Hivos International

Gender and Theories of Change

In recent years there has been an increased interest in applying Theory of Change (ToC) thinking as a way to operate more strategically and effectively in complex change processes. ToC refers to the understanding that an organisation, project, network or group of stakeholders has about how political, social, economic and/or cultural change happens. A ToC analysis in particular explores and specifies how and why this organisation, project or group of stakeholders thinks that their actions will contribute to such a change process. It helps to formulate the assumptions underlying their thinking and strategic choices. In this E-Dialogue, Hivos wishes to explore what potential theory of change approaches have for mainstreaming gender into programming, M&E and learning. 

Related Publications

The magazine Farming Matters published an article on Ms. Shakuntalabai, an Indian widow that is showing her local environment how it's done. For years, she has been involved in organic farming and biodiversity conservation. She signals hope and opportunity in a country where small-scale farmers, most of whom farm less than 2 hectares of land, play a central role in feeding the country’s population of more than one billion people. Today, in India many men migrate away from the countryside. As a result, women are becoming increasingly involved in farming. They are also often guardians of local knowledge, which increases the importance of their role.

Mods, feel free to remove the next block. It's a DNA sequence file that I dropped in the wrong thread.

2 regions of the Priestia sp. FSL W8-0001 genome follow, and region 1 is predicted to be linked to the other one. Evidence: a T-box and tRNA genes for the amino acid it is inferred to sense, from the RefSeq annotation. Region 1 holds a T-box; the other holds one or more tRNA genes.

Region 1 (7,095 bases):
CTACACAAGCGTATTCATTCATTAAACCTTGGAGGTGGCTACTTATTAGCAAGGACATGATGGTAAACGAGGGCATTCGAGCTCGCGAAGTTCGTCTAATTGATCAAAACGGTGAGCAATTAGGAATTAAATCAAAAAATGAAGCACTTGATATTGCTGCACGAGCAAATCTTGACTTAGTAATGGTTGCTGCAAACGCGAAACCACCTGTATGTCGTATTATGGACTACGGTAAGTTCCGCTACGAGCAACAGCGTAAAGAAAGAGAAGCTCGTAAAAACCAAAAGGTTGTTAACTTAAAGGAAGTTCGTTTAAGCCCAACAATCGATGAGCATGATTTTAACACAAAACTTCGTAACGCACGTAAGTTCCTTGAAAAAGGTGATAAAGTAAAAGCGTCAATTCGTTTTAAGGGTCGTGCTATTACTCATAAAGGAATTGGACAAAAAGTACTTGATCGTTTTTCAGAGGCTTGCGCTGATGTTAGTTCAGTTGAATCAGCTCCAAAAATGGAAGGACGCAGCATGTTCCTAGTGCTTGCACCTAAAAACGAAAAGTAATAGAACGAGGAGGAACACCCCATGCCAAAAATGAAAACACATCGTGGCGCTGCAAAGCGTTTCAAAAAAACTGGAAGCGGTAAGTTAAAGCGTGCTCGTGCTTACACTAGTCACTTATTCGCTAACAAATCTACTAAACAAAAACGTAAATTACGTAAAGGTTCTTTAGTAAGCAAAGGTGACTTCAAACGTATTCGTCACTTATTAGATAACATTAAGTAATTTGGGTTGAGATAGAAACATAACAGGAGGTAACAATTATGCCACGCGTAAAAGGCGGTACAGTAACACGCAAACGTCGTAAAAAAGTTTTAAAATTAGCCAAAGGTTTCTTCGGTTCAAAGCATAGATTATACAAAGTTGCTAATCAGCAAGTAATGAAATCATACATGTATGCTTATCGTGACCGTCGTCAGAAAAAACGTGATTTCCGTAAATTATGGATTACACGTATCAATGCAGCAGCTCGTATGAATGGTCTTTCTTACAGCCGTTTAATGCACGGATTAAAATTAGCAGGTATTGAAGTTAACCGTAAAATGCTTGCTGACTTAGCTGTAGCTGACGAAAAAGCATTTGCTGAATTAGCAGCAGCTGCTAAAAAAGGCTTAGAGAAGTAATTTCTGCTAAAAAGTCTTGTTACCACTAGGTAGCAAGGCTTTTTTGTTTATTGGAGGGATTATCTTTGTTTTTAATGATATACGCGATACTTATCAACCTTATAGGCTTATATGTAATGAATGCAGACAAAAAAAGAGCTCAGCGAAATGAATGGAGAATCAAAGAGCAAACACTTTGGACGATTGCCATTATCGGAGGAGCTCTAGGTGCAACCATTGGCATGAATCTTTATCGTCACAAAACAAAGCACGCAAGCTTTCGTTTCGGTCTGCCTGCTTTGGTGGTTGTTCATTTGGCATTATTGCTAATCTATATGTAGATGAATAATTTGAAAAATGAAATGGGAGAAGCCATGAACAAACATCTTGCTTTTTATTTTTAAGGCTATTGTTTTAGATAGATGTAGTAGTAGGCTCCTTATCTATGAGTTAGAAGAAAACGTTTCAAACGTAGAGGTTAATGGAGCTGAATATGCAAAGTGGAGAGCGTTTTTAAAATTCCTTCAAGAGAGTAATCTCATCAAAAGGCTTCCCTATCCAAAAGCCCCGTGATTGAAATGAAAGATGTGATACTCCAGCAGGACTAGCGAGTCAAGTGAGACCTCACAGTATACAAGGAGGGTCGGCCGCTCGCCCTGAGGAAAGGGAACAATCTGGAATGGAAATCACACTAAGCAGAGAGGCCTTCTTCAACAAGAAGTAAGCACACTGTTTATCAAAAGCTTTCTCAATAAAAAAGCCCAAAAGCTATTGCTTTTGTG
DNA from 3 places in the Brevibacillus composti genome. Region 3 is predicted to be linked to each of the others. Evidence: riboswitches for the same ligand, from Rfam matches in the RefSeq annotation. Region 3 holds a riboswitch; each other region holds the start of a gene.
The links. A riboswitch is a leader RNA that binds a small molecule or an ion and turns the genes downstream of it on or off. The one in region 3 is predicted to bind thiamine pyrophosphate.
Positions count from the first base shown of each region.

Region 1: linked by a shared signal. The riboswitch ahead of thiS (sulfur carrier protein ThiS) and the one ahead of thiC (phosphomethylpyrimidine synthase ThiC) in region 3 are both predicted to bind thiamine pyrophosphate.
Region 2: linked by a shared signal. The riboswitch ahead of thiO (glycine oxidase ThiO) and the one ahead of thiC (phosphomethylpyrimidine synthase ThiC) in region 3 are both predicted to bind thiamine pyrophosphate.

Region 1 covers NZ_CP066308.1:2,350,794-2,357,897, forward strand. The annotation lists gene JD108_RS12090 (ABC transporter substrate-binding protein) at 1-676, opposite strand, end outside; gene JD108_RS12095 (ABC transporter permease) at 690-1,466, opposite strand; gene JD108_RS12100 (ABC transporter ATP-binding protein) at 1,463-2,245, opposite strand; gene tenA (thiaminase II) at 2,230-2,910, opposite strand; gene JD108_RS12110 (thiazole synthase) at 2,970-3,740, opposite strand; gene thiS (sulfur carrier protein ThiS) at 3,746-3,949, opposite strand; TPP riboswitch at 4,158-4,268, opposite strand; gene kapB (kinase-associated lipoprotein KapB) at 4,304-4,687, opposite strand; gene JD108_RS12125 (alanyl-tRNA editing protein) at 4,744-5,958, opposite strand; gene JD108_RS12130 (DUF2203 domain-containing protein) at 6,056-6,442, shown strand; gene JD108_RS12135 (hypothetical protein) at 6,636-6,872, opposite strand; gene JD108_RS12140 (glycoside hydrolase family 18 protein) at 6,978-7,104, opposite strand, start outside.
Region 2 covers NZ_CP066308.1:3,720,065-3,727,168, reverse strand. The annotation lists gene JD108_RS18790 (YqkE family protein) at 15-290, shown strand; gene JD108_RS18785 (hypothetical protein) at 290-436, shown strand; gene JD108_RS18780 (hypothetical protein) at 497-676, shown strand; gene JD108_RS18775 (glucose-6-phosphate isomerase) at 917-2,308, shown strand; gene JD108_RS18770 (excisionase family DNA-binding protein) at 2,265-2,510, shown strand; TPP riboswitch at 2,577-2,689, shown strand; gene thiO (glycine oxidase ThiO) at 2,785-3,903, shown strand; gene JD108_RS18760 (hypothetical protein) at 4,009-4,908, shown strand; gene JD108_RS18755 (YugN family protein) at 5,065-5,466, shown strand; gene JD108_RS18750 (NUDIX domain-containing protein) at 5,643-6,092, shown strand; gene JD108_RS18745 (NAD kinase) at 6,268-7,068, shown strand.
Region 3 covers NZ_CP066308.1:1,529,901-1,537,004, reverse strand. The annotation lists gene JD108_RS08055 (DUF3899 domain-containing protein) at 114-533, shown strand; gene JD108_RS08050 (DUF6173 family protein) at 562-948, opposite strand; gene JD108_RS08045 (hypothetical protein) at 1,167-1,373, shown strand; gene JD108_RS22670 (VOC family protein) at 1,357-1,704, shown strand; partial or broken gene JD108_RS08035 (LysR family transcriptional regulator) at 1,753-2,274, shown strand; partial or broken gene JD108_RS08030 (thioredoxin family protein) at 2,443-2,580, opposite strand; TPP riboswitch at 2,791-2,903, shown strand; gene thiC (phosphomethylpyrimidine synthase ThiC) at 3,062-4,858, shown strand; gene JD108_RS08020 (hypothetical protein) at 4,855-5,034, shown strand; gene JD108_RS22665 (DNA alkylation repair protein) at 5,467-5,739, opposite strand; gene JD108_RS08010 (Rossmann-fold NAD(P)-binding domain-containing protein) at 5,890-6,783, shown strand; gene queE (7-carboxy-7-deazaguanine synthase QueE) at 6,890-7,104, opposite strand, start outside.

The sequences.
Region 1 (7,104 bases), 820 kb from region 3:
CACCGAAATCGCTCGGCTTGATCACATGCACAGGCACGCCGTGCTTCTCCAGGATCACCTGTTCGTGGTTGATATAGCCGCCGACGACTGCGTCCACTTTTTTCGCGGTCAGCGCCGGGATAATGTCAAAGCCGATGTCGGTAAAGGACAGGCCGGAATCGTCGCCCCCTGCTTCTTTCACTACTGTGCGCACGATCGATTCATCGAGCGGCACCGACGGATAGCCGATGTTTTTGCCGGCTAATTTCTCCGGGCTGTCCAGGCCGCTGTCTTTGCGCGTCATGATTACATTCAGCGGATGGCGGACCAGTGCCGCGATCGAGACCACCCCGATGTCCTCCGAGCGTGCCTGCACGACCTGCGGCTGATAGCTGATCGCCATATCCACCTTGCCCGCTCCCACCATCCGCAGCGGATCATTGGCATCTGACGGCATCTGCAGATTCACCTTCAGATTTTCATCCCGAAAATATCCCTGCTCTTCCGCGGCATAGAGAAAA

Lesbian, Gay, Bisexual and Transgender (LGBT) employees are part of a sizeable and dynamic workforce with unique professional insight and qualities. Workplaces around the world are becoming aware about LGBT issues, an increasing number...

The paper starts with a brief introduction on the general context in which Ugandan universities are currently anchored as institutes for Higher Education in Africa and in Uganda in particular. Then the paper presents...

With the global population expected to rise to 9 billion by 2050, there has been growing attention at the highest policy circles to the contribution of small-scale agriculture to food security and poverty eradication. However, the creation of an enabling framework towards this end has been hampered by contradictory approaches and policy ''pendulum swings" alternately on 'rights-based' and 'market-based' support strategies. This issue of aims to refocus attention on the critical but largely neglected issue of producer  agency: that is, the capacity of producers to make informed choices, and to act on those choices.